It's only with DEATHPROOF that I felt like he wasn't in complete control of his movie and he let things slide--maybe that was an experiment on his part. Trying out new approaches to see how they work and then applying those lessons to his later movies.

    I found one video on youtube that did a great analysis on THE HATEFUL EIGHT, pointing out a lot of things I missed. That's the kind of thing I want to find, to help me better appreciate the movie. I don't like the off-the-cuff pot shots at movies taken by most reviewers these days.

    And I wonder why it is every time I look for a movie on youtube, the top review has a thumbnail of this rabbit-faced guy named Chris Stuckman. I don't know if he's a good or a bad reviewer, but I never click on his reviews--out of obstinance now, and also because the way the algorithm works on youtube if you click one video, it will keep bringing up the other videos from the same guy. I wish there was a way to discourage youtube from always showing me reviews from the same guy.

  5. #605

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    Captain America Winter Soldier on 4th of July.

    loved it.

  6. #606
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    The Fifth Element. I was underwhelmed.

  7. #607
    Astonishing Member Arfguy's Avatar
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    Quote Originally Posted by DanMad1977 View Post
    I have seen it to, and feel kinda the same. But its okay for me, i can live with that and liked Far from Home.
    I really liked it, too. In fact, my friend has not seen it and I am going to see it with him tomorrow. If it was a movie that I did not like all that much, I'd avoid going to watch it. I am looking forward to watching it again, though. Tom Holland is really good as both Peter Parker and Spider-Man, IMO. He does so much right. Unfortunately, you don't get that sense of isolation from these movies. Peter is always surrounded by people and he's always got Ned. Peter Parker, in the Raimi movies, felt like he had no one to depend on and he kept going. That does not come through at all in these movies. Peter has no financial problems, he's got a great support network and he's got so much help.

    I understand that some might feel that going back to those Raimi movies' base might be a retread, but the feeling of sadness or pity does not exist for this version of Peter Parker. Far From Home was a lot of fun, but the pathos is severely lacking in these movies.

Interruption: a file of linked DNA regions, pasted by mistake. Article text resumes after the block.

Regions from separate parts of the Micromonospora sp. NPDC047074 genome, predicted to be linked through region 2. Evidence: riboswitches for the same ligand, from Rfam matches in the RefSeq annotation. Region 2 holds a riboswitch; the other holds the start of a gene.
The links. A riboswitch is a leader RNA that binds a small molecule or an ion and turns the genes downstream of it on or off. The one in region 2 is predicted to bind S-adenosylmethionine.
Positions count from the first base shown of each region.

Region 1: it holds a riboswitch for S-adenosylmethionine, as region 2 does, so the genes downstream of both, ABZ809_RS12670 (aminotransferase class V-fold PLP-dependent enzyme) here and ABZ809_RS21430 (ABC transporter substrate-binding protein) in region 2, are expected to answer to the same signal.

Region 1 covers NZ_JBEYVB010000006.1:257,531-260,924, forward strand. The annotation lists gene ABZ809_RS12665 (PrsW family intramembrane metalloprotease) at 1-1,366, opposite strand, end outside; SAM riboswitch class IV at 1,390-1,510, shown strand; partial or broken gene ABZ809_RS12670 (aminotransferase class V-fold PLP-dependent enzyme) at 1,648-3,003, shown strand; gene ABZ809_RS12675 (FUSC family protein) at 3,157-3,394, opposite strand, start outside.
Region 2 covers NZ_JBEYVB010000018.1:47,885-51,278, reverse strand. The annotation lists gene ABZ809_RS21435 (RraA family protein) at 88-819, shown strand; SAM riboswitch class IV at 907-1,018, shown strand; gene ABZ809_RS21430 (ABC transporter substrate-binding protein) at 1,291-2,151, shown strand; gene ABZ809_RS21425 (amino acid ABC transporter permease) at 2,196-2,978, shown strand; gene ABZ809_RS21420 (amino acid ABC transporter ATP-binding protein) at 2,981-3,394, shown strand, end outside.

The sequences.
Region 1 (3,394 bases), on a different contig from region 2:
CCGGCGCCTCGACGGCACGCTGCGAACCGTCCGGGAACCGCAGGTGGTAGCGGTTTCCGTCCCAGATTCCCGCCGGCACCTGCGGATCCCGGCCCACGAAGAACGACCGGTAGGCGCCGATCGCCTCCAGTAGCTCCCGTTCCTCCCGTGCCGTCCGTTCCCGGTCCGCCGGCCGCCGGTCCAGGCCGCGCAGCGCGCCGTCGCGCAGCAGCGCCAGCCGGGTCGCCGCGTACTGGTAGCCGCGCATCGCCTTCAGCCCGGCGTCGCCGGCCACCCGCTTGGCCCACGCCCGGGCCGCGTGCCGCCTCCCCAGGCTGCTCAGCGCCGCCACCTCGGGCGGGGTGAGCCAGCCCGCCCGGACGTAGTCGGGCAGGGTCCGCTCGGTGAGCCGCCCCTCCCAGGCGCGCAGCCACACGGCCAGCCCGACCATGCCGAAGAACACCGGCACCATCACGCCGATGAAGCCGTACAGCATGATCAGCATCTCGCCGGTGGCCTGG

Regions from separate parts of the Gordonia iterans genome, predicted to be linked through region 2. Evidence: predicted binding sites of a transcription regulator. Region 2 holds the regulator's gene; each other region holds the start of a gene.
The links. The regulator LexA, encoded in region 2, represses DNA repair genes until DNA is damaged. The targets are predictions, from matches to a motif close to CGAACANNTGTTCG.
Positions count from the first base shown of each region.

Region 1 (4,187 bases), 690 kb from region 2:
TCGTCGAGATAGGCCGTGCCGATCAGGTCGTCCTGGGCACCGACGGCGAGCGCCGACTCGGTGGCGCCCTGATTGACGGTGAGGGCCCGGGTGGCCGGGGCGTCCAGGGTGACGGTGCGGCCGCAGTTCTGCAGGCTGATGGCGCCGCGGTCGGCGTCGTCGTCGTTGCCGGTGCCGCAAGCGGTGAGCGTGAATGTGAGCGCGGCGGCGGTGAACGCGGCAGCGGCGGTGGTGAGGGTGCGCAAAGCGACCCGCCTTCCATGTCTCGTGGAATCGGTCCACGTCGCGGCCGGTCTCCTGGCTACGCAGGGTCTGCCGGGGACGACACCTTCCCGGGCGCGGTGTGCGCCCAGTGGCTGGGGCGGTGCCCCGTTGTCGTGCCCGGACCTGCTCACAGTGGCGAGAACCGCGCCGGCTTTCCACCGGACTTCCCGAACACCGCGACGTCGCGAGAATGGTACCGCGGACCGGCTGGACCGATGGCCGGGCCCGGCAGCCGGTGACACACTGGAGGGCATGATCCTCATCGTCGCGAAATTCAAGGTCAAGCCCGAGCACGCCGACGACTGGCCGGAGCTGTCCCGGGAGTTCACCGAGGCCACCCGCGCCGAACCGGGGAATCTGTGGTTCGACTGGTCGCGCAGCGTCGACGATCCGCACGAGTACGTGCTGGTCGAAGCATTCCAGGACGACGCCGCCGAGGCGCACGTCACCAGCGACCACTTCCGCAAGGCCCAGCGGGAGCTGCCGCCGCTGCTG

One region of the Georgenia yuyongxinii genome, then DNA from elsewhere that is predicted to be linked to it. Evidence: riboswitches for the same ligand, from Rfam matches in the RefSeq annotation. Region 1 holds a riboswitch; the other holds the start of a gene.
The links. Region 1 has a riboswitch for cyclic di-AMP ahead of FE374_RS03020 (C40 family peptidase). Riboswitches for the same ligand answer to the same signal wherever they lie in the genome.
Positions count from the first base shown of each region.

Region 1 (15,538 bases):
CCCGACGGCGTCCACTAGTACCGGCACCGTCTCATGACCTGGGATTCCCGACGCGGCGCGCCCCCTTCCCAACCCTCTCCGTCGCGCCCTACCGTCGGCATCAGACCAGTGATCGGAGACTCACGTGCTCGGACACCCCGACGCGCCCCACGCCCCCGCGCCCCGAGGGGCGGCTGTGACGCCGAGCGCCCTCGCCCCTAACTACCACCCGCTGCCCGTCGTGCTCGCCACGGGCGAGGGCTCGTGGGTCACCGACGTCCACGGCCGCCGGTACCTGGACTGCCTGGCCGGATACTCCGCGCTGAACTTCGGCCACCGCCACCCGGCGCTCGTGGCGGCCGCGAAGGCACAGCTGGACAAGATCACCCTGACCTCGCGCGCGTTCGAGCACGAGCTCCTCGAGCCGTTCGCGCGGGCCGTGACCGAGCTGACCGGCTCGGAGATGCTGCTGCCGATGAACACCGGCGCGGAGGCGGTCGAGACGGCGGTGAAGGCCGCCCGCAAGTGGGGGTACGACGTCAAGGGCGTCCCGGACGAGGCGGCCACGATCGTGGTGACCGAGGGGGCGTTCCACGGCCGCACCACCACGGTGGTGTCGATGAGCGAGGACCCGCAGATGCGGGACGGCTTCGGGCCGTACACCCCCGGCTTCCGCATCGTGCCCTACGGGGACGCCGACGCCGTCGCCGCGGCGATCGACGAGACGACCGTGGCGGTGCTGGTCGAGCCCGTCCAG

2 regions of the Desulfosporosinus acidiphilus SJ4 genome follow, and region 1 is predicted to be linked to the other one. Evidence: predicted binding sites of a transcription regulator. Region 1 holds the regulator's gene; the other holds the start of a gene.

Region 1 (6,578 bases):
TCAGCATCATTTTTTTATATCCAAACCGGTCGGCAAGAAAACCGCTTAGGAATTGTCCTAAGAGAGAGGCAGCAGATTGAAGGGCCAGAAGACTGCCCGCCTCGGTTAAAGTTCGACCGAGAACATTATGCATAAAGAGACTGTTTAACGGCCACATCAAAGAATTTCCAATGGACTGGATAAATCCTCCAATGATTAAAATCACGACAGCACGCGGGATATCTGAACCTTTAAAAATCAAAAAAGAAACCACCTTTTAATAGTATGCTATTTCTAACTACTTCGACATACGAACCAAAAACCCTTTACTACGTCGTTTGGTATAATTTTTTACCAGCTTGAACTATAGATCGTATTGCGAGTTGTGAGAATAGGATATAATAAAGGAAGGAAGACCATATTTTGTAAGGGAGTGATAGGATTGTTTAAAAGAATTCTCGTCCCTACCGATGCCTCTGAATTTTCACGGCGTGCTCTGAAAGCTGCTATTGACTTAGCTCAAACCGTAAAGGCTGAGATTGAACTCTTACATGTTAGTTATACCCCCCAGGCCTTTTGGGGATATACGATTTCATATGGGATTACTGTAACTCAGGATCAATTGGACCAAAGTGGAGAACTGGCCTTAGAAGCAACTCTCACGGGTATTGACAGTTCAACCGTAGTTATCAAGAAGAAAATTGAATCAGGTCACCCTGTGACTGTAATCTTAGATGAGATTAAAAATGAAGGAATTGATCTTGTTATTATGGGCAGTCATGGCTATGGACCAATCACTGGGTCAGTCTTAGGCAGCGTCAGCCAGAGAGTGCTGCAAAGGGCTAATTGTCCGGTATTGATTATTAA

To be more on topic, though: I recently watched Mission: Impossible 3 and M:I Ghost Protocol. I just finished watching Lost in Translation.
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  8. #608
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    Watching Blake Lively in movies like THE SHALLOWS (thrilling), ALL I SEE IS YOU (confusing) and A SIMPLE FAVOR (a mess)--I'm struck by how good she always is, even when the movies that she's in are not good. She seems to be one of those actresses that never gets much respect--maybe because she was in GOSSIP GIRL, which I never watched but some people dump on it. In all her recent roles, she's really trying hard to inhabit a variety of characters and puts in a good performance every time. Makes me sad that GREEN LANTERN never got a sequel, as the sequel could have been miles better than the first movie, with Mark Strong playing Sinestro and Blake Lively playing Star Sapphire.
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  9. #609
    Astonishing Member WillieMorgan's Avatar
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    The Decline Of Western Civilisation Part II: The Metal Years

    An interesting chronicle of an enjoyable, but undoubtedly bloated and occasionally dumb, music scene and decade. I haven't seen this since it was shown on British TV in the late 1980's. For all it's excess I still think back to this period and that scene more favourably than the miserable sods that 'lit up' the 90's. There's a scene in the film that shows Ozzy Osbourne getting the shakes and spilling some Orange Juice on his breakfast table that was very obviously faked but this was still a reasonably balanced look at the Metal scene.

    And how weren't Odin megastars? No justice in the world .